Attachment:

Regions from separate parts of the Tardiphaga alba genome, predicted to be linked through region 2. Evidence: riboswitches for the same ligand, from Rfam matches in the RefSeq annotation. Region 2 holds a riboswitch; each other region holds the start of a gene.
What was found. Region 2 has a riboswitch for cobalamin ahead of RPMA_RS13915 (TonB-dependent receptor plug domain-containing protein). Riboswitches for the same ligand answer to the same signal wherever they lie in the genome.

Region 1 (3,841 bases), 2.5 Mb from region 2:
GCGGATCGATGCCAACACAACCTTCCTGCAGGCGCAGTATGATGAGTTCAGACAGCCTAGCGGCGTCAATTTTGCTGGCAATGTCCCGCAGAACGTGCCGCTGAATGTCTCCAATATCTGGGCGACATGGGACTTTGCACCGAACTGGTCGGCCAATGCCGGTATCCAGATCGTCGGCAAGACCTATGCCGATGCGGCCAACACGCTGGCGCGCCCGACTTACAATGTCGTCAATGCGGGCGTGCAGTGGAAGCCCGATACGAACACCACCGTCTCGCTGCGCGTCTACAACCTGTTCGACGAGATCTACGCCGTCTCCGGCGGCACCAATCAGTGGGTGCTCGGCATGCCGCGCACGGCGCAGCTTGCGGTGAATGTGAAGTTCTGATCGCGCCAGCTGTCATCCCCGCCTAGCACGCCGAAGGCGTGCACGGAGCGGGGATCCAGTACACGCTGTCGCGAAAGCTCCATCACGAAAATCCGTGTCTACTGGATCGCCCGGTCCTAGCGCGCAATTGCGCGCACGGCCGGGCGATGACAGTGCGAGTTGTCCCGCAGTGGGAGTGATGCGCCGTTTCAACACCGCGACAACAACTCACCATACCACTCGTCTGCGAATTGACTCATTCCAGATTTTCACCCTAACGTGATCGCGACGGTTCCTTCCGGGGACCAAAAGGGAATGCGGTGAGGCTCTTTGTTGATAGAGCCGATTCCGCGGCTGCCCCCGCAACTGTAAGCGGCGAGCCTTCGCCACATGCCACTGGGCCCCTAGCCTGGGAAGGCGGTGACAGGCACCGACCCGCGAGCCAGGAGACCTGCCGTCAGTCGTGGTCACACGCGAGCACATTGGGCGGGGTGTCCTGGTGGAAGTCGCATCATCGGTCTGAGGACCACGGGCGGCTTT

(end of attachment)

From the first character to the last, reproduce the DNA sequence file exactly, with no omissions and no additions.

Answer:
Regions from separate parts of the Tardiphaga alba genome, predicted to be linked through region 2. Evidence: riboswitches for the same ligand, from Rfam matches in the RefSeq annotation. Region 2 holds a riboswitch; each other region holds the start of a gene.
What was found. Region 2 has a riboswitch for cobalamin ahead of RPMA_RS13915 (TonB-dependent receptor plug domain-containing protein). Riboswitches for the same ligand answer to the same signal wherever they lie in the genome.

Region 1 (3,841 bases), 2.5 Mb from region 2:
GCGGATCGATGCCAACACAACCTTCCTGCAGGCGCAGTATGATGAGTTCAGACAGCCTAGCGGCGTCAATTTTGCTGGCAATGTCCCGCAGAACGTGCCGCTGAATGTCTCCAATATCTGGGCGACATGGGACTTTGCACCGAACTGGTCGGCCAATGCCGGTATCCAGATCGTCGGCAAGACCTATGCCGATGCGGCCAACACGCTGGCGCGCCCGACTTACAATGTCGTCAATGCGGGCGTGCAGTGGAAGCCCGATACGAACACCACCGTCTCGCTGCGCGTCTACAACCTGTTCGACGAGATCTACGCCGTCTCCGGCGGCACCAATCAGTGGGTGCTCGGCATGCCGCGCACGGCGCAGCTTGCGGTGAATGTGAAGTTCTGATCGCGCCAGCTGTCATCCCCGCCTAGCACGCCGAAGGCGTGCACGGAGCGGGGATCCAGTACACGCTGTCGCGAAAGCTCCATCACGAAAATCCGTGTCTACTGGATCGCCCGGTCCTAGCGCGCAATTGCGCGCACGGCCGGGCGATGACAGTGCGAGTTGTCCCGCAGTGGGAGTGATGCGCCGTTTCAACACCGCGACAACAACTCACCATACCACTCGTCTGCGAATTGACTCATTCCAGATTTTCACCCTAACGTGATCGCGACGGTTCCTTCCGGGGACCAAAAGGGAATGCGGTGAGGCTCTTTGTTGATAGAGCCGATTCCGCGGCTGCCCCCGCAACTGTAAGCGGCGAGCCTTCGCCACATGCCACTGGGCCCCTAGCCTGGGAAGGCGGTGACAGGCACCGACCCGCGAGCCAGGAGACCTGCCGTCAGTCGTGGTCACACGCGAGCACATTGGGCGGGGTGTCCTGGTGGAAGTCGCATCATCGGTCTGAGGACCACGGGCGGCTTT